Two recent articles report of how activity trackers are evolving to make them more useful. And a third article, from JAMA, advises phyicians to routinely include assessing the activity level of their patients, and provided counseling about the benefits of healthy activity.

Stop Counting 10,000 Septs: Check Your Personal Activity Intelligence,” was published by the Wall Street Journal on 1-20-16 (the WSJ has superb coverage of technology, science and health, totally separate from their political and business reporting).  The article explains the source of the common daily activity goal of 10,000 steps (an outdated and methodologically flawed study), and the evolving thinking about betters goals, especially tracking heart rate.  It reviews newer versions of trackers that do a better job of tracking more than just steps, and a new device, the Mio PAI, which collect more diverse and personalized data than the “old” trackers, and converts it into an “easy-to-understand number” that that is used to track progress in a more comprehensive manner.  It uses a logarithm based on a highly regarded Norwegian study that found a correlation between cardio activity and lifespan.

The WSJ also published “Fitness Trackers: Four Models That Are Fitter Than Ever,” on 1-21-16, which reviews upgraded versions of popular devices and one new device. The article concludes, “he apps that work with these trackers have gotten better, too, not only charting your data but letting you know how, say, the number of hours you’ve slept correlates to your progress toward your fitness goals—data that can be a real motivator to get yourself off your couch when a streak of laziness strikes.”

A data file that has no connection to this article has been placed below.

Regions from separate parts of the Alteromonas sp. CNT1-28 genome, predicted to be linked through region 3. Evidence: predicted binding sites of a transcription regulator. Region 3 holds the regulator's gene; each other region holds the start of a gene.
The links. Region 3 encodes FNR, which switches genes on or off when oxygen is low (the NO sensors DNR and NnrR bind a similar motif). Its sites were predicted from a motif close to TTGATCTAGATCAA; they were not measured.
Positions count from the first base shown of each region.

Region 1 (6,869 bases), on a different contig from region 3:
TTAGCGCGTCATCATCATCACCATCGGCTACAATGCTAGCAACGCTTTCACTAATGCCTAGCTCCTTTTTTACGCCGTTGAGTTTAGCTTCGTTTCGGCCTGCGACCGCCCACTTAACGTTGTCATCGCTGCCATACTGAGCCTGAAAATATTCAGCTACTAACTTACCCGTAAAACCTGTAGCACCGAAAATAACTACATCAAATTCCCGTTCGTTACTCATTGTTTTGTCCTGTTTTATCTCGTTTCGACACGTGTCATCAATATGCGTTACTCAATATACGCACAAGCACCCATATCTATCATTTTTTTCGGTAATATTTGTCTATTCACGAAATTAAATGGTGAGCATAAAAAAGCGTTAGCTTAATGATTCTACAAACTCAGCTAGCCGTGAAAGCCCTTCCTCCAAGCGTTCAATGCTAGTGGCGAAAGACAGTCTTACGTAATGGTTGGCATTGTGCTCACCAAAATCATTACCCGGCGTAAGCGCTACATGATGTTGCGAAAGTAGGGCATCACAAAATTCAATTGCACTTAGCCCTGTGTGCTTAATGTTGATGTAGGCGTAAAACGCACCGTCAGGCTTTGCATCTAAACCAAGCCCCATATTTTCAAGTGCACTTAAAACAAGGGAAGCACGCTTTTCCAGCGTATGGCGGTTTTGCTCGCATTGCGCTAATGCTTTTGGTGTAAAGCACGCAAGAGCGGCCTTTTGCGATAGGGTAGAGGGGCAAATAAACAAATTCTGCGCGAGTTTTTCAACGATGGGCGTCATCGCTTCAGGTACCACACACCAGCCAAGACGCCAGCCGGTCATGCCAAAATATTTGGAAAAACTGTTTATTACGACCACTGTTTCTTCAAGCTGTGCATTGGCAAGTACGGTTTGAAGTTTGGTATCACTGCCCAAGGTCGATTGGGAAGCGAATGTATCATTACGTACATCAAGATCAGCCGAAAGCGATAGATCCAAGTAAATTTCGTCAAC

The JAMA article comes to our attention courtesy of the prolific mental health posting service provided by Ken Pope, Ph.D.  JAMA published “Making Physical Activity Counseling a Priority in Clinical Practice: The Time for Action Is Now,” in the December, 2015 issue.  This article briefly reviews the emerging, and increasingly strong, research support for the benefits of a healthy activity level.  The recommended “dose” and “frequency” of activity is quite a bit higher than what the average American is doing.  This article recommends that physicians add assessing activity to their routine “vital signs” questions.  The authors acknowledge the challenges that physicians face when trying to motivate many patients to be more active, and recommends referring to community support resources – but unfortunately does not include health care psychologists and other mental health professionals as possible resources.

For mental health professionals interested in helping their patients/clients with physical wellness, which is likely to help with overall wellbeing, these articles provide a helpful update about both the limitations  of activity trackers and the ways that they are being enhanced to make them more useful. The JAMA article provides, with just a little bit of extrapolation, support for mental health professionals to routinely provide activity assessment and counseling for their patients/clients.  It also, once again with just a little bit of extrapolation, could be used to support expanding the practice of mental health services by reaching out to physicians to offer therapy for patients who are experience behaviors to improving their health, such as lack of motivation, distorted thinking and poor self-care habits. 


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